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Author Topic: Blue Stained Pine (prevention)  (Read 3633 times)

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Offline Deadwood

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Blue Stained Pine (prevention)
« on: August 12, 2006, 07:17:06 am »
On another forum there was some discussion started about White Pine and the blue stain that can occur in the summertime. Perhaps I am mistaken, but I belieave a sawmill near me that deals ONLY in White Pine sprays their lumber with water to keep this blue stain from forming. It was stated that they spray water to reduce shrinkage and cracking, which I concur happens at hardwood mills a lot, but White Pine is pretty stable. I was always told this sawmill sprays their logs with water to keep out the dreaded blue stain. Is this correct?

I am not that knowledgable about White Pine's blue stain but perhaps some of you that are could inform me about this potential defect.





Offline Tom

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Re: Blue Stained Pine (prevention)
« Reply #1 on: August 12, 2006, 09:16:01 am »
SYP is sprayed with water, or submerged, to stave off blue stain and insects.  Blue Stain requires a specific moisture content to grow.  If the wood is above or below that window, it won't.  Insects don't like the water running on the logs either.  Blue stain is the result of the inoculation of the log by a bark beetle.  If the beetle can be kept off of the log then there won't be blue stain.  I imagine that white pine is attacked in the same manner.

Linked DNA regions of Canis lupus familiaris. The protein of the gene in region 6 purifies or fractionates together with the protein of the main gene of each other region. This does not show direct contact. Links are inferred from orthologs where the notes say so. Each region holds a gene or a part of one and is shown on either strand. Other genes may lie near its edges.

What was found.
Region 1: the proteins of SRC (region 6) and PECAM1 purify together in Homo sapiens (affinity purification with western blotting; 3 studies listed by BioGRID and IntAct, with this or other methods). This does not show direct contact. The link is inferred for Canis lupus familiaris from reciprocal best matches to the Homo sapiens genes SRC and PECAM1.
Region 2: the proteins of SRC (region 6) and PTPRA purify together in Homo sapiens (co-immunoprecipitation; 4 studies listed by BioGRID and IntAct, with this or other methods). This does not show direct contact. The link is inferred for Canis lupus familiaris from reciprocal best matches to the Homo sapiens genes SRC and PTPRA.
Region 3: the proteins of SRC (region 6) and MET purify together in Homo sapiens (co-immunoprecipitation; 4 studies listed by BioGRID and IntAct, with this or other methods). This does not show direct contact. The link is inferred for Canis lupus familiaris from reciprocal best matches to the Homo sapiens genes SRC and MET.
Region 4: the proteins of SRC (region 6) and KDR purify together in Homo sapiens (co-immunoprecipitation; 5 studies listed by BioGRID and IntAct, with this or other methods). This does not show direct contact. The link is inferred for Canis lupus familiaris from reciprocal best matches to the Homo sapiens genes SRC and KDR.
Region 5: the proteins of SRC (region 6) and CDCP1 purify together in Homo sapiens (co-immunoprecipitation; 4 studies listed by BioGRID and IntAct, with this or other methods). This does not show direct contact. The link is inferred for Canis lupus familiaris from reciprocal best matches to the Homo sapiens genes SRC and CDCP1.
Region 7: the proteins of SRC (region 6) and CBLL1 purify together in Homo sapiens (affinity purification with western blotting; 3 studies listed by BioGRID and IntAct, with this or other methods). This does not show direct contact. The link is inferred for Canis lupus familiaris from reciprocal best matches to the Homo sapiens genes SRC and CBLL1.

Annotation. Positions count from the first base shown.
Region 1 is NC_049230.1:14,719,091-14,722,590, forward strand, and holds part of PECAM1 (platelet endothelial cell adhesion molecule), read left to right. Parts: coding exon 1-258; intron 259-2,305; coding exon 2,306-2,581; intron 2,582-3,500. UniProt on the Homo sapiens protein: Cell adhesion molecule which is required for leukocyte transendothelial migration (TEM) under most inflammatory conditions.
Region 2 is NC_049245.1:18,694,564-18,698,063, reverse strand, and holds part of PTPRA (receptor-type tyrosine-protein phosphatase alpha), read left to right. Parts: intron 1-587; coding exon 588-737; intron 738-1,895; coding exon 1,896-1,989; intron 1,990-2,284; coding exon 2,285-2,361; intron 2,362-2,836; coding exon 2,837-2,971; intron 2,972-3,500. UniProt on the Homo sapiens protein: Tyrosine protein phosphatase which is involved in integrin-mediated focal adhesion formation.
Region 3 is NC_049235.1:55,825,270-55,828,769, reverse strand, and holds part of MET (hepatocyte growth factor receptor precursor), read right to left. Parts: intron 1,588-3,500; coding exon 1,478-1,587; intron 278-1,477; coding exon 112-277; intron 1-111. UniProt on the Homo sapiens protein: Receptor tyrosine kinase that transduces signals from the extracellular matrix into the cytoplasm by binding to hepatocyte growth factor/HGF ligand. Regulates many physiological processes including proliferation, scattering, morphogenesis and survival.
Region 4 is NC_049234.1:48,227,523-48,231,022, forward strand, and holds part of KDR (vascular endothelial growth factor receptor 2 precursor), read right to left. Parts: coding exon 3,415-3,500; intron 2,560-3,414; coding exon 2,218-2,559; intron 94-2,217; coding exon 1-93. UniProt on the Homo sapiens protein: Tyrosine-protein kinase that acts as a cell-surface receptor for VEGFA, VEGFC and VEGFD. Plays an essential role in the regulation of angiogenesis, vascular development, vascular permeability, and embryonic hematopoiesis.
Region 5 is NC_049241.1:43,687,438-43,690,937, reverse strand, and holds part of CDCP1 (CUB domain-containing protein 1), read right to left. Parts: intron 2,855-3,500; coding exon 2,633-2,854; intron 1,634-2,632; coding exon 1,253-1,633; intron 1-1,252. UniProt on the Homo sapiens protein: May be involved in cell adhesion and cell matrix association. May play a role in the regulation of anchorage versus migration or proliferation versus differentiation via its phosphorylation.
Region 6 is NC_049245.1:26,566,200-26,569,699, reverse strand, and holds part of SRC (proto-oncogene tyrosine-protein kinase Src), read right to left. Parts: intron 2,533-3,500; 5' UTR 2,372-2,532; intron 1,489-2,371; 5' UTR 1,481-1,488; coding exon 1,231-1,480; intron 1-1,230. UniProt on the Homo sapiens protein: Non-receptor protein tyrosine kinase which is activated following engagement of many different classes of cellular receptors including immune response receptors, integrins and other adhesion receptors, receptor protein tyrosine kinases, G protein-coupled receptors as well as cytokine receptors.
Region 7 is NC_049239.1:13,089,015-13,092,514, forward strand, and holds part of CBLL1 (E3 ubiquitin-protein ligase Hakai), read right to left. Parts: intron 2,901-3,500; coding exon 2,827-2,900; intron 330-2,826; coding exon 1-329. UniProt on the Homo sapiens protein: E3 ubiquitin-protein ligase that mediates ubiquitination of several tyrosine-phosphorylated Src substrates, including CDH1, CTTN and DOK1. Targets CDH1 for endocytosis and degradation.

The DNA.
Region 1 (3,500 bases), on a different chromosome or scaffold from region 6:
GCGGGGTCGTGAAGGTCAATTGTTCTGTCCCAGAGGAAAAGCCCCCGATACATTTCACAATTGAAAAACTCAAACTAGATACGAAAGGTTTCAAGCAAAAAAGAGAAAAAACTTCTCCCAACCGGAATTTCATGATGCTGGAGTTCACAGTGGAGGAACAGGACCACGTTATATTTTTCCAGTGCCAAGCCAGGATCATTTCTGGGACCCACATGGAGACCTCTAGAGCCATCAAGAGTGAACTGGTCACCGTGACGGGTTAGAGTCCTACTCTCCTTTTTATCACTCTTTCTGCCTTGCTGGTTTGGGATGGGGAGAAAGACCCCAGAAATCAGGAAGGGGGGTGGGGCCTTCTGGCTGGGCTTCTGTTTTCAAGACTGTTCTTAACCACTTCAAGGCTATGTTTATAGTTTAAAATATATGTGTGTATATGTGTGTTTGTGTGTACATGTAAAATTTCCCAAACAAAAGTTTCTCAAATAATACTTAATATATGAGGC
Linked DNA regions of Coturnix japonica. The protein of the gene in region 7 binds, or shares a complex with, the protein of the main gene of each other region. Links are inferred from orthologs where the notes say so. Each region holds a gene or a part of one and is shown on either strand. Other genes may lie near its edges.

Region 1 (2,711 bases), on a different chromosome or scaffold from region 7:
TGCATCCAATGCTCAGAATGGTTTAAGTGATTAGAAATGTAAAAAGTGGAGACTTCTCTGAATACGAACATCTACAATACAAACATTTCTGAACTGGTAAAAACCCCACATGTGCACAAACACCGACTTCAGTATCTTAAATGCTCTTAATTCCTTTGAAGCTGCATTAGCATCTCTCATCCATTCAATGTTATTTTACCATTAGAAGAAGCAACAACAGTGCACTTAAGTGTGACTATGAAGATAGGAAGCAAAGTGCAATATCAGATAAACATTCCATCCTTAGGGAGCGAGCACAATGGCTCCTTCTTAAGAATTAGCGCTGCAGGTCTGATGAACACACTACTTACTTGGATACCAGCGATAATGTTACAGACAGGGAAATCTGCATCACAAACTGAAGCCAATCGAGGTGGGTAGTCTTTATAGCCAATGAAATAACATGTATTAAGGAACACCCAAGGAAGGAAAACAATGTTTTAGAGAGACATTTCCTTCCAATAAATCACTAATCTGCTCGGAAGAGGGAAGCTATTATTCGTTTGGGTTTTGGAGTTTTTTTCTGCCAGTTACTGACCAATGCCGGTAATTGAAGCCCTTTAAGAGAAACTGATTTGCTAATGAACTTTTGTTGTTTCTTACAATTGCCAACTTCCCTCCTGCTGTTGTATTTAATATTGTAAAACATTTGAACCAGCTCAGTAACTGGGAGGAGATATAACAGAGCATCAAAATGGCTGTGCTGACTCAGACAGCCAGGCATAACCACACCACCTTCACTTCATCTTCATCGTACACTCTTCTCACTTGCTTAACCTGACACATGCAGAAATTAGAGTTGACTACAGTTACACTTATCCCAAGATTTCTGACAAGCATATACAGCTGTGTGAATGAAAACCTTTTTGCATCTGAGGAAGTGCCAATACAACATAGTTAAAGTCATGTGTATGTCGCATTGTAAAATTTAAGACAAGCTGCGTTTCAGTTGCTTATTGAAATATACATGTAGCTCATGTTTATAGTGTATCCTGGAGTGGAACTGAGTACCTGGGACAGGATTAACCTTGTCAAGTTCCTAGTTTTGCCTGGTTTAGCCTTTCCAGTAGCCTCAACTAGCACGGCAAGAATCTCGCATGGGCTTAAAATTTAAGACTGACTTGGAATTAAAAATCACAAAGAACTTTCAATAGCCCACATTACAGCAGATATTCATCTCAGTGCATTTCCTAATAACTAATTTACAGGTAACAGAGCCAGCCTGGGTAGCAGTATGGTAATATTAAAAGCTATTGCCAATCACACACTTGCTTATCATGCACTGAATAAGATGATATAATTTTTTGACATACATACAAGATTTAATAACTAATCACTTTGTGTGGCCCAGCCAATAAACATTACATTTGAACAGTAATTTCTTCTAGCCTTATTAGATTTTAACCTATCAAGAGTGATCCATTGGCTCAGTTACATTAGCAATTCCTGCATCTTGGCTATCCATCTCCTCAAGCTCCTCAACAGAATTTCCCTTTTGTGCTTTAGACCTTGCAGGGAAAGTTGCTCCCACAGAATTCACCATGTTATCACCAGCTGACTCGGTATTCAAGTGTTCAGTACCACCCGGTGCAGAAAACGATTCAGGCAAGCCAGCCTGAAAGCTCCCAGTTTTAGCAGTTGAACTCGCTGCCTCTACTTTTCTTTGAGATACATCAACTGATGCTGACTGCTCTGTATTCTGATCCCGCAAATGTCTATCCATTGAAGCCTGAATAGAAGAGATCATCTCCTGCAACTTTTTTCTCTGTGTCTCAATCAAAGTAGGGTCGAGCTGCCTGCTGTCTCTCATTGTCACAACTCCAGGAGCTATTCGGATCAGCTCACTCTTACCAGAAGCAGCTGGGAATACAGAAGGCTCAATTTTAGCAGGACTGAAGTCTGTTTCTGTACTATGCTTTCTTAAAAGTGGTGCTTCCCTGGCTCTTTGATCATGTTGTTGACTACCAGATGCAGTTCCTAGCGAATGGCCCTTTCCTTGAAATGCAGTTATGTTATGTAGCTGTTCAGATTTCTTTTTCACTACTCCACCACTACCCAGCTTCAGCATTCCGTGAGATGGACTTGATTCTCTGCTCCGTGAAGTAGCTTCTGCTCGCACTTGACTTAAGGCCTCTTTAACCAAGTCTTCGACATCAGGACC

I asked this same question to a forester at the pulp mill here years ago and got that answer. 

I've sawed SYP that was laying on the ground for over a year that didn't have blue stain and I've sawed some that was felled within days of sawing and it did have blue stain.  I've attributed this to the forester's comments.  People have asked me if their logs will have blue stain and how long they can let them sit before sawing and avoid the stain.  I tell them this story and comment that the chances of blue stain are great but that you can't just associate a time frame with the fungus.

When it takes off in a log, it is only a matter of hours before it reaches the heart though. It's fast stuff. :)
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Offline SBarrows

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Re: Blue Stained Pine (prevention)
« Reply #2 on: August 20, 2006, 09:06:34 pm »
Blue stain fungi require a relatively high temperature and humidity, and oxygen to grow. Watering logs attempts to serve two purposes. One is to keep the temperature lower by evaporation on the log surface, and the other is to keep the log "drowned", preventing a source of oxygen for the fungi. As you can now imagine, the problem is keeping enough water on the logs to not allow any oxygen, and having the conditions for evaporation on the surface. Another problem also arises, in that the log remains saturated.

In my experience drying 15MMBF of white pine annually, the best method to prevent blue stain is to get the wood drying as soon as possible. Stain can start in a matter of hours, so getting air around the log helps its surface to start drying, but the best thing is to get it turned into lumber in less than two weeks, and on sticks and drying, preferably in a kiln, but at least under cover of some sort and with some sort of air circulation. The lumber needs to be below 30% e.m.c. to be safe from stain, but as long as the surface is starting to dry, you are in much better shape.